Fast forward to 1966, in an order to satisfy the urgent requirement in Southeast Asia (SEA) for a telescope-equipped sniper rifle, the U.S. Army Weapons Command tested a hinged version of an M14 scope mount with the M84 scope. The experimental hinged mount apparently had some deficiencies was not adopted, and AWC subsequently developed a simpler, fixed scope mount that was used in quantity in Vietnam, beginning in 1967. However, the U.S. Army’s 1966 report again determined that the M84 scope was the “least suitable element” of the proposed M14 sniper rifle system, and made a reference to the previous recommendation regarding the Bear Cub 4X scope:

“As a result of a test conducted by USAIB in 1953 (the last conducted by USAIB on sniper scopes), it was recommended that the Stith Bear Cub 4X Telescope and the Pachmayr Lo-Swing mount with minor modifications, be standardized and that they replace the M84 telescope and mount. The results of this current product improvement test led to no change in the USAIB’s previously stated conclusions regarding the M84 telescope…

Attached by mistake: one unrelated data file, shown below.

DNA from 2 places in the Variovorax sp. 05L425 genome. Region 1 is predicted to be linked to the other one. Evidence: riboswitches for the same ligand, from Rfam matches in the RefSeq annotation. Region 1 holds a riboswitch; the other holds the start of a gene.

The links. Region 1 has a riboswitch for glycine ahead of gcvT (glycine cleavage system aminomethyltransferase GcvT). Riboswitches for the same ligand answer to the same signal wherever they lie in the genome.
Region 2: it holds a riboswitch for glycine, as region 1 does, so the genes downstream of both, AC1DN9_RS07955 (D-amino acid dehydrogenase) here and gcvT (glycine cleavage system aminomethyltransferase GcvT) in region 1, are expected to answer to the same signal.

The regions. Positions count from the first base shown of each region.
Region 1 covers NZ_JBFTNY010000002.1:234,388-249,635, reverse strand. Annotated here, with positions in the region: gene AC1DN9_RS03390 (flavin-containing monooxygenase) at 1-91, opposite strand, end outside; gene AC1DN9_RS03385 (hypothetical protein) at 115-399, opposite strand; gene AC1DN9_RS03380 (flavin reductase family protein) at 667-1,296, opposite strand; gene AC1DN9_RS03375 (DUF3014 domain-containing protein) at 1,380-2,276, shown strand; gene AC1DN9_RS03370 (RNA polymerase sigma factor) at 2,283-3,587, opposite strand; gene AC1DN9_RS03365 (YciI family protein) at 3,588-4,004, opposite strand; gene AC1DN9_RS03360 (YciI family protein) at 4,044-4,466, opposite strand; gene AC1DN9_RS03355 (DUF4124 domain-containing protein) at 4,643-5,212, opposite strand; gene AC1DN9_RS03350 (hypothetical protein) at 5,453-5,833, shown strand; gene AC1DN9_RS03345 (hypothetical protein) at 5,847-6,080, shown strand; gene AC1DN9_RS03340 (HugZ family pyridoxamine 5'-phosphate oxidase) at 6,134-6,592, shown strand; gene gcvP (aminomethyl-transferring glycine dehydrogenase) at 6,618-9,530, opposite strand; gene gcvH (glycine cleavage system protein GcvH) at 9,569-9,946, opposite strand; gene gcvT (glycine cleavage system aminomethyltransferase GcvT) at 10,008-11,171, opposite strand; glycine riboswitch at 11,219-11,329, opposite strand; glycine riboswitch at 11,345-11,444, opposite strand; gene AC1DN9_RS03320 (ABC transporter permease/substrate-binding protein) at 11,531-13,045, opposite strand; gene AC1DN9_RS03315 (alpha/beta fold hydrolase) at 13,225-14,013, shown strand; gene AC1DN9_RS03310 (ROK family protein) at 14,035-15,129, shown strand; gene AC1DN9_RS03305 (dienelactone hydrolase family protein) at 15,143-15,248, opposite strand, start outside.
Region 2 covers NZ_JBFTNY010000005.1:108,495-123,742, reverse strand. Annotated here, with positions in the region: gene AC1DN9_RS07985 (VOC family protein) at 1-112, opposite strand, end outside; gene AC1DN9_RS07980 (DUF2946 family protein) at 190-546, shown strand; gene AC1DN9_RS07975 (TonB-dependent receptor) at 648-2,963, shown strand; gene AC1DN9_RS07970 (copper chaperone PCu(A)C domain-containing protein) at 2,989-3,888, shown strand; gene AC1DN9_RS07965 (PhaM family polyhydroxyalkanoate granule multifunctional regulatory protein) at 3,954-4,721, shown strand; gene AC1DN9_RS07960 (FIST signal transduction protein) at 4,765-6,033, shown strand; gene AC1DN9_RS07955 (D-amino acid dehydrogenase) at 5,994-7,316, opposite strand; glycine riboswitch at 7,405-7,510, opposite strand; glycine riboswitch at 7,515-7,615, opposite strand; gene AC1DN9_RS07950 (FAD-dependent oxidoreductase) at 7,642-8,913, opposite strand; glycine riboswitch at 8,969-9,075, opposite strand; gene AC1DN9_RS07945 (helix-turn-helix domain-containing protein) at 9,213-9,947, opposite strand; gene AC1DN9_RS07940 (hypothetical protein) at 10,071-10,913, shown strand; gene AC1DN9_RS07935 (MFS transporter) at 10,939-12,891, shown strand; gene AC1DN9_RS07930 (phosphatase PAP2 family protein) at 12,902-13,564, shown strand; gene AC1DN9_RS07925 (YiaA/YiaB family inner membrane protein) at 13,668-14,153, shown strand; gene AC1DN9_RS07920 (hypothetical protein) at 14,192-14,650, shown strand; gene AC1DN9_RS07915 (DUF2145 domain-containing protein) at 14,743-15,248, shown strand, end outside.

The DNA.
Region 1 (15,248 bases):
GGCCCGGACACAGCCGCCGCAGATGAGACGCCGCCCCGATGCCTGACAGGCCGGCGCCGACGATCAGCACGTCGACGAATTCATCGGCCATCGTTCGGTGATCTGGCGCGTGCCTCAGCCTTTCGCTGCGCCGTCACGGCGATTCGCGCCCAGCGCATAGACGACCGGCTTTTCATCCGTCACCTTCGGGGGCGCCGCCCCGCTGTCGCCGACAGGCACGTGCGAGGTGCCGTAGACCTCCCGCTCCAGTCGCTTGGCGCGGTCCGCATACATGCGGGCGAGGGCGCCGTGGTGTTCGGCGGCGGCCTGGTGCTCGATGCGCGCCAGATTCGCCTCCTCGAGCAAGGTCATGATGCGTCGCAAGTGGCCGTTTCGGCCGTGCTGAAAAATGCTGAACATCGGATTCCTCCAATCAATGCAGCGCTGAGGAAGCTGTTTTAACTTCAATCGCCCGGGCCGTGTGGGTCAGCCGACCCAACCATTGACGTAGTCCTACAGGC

Conclusions: US Army Infantry Board concludes that: The hinged telescope mount for the M14 rifle will not be suitable for sniper rifle use in SEA until the deficiencies and as many of the shortcomings as feasible are corrected...The M84 telescope is unsuitable for use as a sniper rifle telescope, except under some low light-level conditions…A variable power telescope or one with a minimum of 4X magnification is needed in the sniper rifle role. Provision for adjustment of the telescope to obtain proper eye relief is also needed.”
Click to expand...
So the Kollmorgen Bear Cub 4X scope was apparently almost adopted as the replacement for M84s scopes around 1953; it was again tested by the Army on prototype M14 sniper rifles in 1958 at Fort Benning, and it was even mentioned in a 1966 report on the inadequacies of the M84 scope.